3rd place: High school essay contest 2022 — Patrick McDonald
FFRF awarded Patrick $2,500.
By Patrick McDonald
You may think that I am irredeemable, corrupted, depraved. You may think, because I don’t share your beliefs, that I can never act righteously. That I can never act with compassion. That I can never be good. But what does it mean to be good? What does it mean to act morally?
If I were to pose these questions to ancient civilizations, they would likely recommend human sacrifice to the gods. The Romans, I assume, would advise bravery, while people of the Renaissance would encourage education. Different cultures define morality in different ways.
Society determines its own morality; humankind dictates its own standards.
Our culture’s concept of morality is easily recognizable: People should not kill, rape, steal, cheat or lie. They should be prudent, gracious, charitable and fair. Your religion might recommend some or all of those. But please don’t act like it discovered them. Society had reached consensus on most of these rules long before your favorite holy book was even written.
Since their inception, these standards have reflected societal agreement, not religious doctrine. Society’s concept of morality is always evolving. That means your holy book is antiquated, anachronistic, old-fashioned. It was written in ancient times and reflects ancient moral theory. Death to anyone who dishonors the Sabbath? Really? How could that be moral? You know it’s not. You must know. But on what grounds? On what basis do you determine which commands to follow and which to ignore? Why are some parts of your book valid, but not others? What standard are you using to make such a delineation?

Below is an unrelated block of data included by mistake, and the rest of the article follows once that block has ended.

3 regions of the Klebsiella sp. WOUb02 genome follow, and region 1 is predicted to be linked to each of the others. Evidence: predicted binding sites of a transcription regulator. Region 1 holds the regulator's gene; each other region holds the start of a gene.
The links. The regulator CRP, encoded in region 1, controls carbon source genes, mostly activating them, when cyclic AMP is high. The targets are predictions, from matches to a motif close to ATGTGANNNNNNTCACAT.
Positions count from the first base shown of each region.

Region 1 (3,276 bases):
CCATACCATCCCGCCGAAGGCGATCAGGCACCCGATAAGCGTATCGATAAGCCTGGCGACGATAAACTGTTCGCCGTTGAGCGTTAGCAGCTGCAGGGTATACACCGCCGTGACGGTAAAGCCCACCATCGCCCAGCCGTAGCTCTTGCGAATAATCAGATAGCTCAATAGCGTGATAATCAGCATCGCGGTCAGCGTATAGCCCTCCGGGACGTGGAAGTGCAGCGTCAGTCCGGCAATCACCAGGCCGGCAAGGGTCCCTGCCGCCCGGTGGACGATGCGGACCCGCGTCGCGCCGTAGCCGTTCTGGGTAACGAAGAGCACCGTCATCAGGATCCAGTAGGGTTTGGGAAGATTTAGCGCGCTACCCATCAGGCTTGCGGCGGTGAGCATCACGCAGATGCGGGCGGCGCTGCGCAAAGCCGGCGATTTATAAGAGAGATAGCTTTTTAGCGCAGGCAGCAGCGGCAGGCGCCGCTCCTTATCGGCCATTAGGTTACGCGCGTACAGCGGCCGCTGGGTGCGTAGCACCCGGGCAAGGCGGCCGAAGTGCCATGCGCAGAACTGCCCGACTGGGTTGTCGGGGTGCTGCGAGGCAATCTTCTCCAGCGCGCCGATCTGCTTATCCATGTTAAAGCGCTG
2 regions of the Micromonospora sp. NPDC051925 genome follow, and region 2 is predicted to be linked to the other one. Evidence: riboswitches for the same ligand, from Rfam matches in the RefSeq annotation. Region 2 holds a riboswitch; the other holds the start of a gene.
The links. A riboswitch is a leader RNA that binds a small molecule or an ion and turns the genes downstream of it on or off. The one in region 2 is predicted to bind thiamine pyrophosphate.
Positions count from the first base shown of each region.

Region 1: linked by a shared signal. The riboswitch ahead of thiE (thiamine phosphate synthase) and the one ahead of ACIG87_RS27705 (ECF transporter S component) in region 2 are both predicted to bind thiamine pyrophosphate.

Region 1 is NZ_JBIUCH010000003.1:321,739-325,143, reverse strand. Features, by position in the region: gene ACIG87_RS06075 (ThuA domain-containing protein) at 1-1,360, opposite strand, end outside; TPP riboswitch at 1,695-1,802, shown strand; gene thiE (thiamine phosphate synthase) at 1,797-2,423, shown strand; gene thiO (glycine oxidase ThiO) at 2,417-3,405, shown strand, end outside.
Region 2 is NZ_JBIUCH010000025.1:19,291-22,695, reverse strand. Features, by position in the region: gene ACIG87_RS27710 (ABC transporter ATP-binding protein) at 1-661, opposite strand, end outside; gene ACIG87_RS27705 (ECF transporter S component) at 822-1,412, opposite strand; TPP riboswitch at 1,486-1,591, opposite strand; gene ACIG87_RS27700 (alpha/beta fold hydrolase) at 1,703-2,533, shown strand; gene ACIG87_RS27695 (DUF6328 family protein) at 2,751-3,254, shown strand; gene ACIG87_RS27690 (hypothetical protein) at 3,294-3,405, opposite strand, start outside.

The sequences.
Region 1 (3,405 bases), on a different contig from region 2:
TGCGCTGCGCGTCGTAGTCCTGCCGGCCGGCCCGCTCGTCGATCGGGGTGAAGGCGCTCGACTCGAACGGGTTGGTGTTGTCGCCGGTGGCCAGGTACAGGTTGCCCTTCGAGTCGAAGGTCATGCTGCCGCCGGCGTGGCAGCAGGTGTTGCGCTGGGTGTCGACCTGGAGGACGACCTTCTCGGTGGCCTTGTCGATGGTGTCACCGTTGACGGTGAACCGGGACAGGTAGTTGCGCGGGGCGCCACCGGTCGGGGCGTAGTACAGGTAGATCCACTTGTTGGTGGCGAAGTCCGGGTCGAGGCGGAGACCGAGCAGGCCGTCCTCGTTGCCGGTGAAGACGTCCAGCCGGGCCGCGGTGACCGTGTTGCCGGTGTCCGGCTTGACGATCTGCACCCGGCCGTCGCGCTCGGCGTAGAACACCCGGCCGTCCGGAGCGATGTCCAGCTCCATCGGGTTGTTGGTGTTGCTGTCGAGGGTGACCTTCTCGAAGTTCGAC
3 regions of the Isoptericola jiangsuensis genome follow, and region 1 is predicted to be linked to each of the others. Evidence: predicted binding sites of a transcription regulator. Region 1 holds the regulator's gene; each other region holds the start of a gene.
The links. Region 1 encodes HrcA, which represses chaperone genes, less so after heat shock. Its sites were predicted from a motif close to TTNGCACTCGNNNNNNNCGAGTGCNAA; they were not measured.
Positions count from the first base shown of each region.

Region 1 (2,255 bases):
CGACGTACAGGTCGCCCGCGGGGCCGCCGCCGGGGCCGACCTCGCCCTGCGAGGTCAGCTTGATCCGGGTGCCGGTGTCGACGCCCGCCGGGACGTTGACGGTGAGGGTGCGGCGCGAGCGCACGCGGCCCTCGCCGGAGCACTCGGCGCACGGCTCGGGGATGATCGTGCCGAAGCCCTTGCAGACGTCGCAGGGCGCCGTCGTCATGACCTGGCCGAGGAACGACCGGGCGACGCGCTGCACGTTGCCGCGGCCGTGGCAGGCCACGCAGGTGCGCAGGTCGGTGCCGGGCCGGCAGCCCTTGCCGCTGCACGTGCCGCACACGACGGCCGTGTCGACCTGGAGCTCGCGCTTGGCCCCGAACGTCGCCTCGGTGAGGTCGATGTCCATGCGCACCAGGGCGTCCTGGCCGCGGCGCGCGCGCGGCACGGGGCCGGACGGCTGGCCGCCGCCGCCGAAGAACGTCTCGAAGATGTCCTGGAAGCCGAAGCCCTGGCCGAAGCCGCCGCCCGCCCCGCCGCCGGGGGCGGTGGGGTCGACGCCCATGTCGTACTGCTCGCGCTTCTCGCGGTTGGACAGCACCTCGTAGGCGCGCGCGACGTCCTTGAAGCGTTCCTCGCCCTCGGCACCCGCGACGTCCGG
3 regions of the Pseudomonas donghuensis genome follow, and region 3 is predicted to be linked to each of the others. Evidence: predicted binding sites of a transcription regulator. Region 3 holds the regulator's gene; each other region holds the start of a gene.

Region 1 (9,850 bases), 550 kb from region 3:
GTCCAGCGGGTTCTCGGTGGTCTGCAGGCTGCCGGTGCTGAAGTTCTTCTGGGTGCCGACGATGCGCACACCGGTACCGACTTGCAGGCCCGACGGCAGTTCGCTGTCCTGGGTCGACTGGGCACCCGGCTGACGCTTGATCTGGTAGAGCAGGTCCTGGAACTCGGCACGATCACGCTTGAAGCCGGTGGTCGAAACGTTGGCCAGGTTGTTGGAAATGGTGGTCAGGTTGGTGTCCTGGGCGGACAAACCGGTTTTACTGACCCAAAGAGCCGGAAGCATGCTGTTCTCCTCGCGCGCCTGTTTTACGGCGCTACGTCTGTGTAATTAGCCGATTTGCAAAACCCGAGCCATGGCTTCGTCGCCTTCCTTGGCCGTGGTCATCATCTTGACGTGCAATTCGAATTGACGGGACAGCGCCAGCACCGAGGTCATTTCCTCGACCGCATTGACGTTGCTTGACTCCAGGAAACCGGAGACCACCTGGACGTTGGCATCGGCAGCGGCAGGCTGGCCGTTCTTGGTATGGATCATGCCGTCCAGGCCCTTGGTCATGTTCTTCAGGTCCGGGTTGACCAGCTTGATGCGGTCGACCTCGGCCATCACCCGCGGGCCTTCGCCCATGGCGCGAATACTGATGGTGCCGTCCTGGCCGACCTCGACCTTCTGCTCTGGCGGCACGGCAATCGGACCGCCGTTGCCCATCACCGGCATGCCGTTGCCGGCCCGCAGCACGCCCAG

You are using your own moral intuition. Something within you recognizes that following certain commands would be abhorrent. And thus, you reject them. But what gave you this intuition? Your parents? Your friends? Other people you admire? Yes! All of them. And plenty others besides. The people in your life instilled within you the values you hold dear, just as those same values were instilled within them. With each passing generation, the values change. Usually, it’s for the better. But it’s not your holy book that is improving. It is us, and our understanding of the world in which we live.
With the passage of time, our values more completely reflect the best interest of humankind as a whole, for that is our common goal — to maximize happiness for human beings.
That is something we can all agree on — that the world would be a better place if suffering were alleviated. As such, as time progresses, that goal takes shape and defines our moral standards.
I believe that maximizing happiness and reducing suffering are our most sacred responsibilities. This belief drives me to act with compassion, charity and kindness. I do not believe this because I have extensively consulted ancient religious texts. I do not believe this because a deity told me to. But I believe it, nonetheless. Because I can see the good in other people all by myself. And I know that it’s worth fighting for.
Patrick, 19, is from Mashpee, Mass., and attends Hillsdale College, where he plans to major in politics and math. He enjoys playing sports and traveling.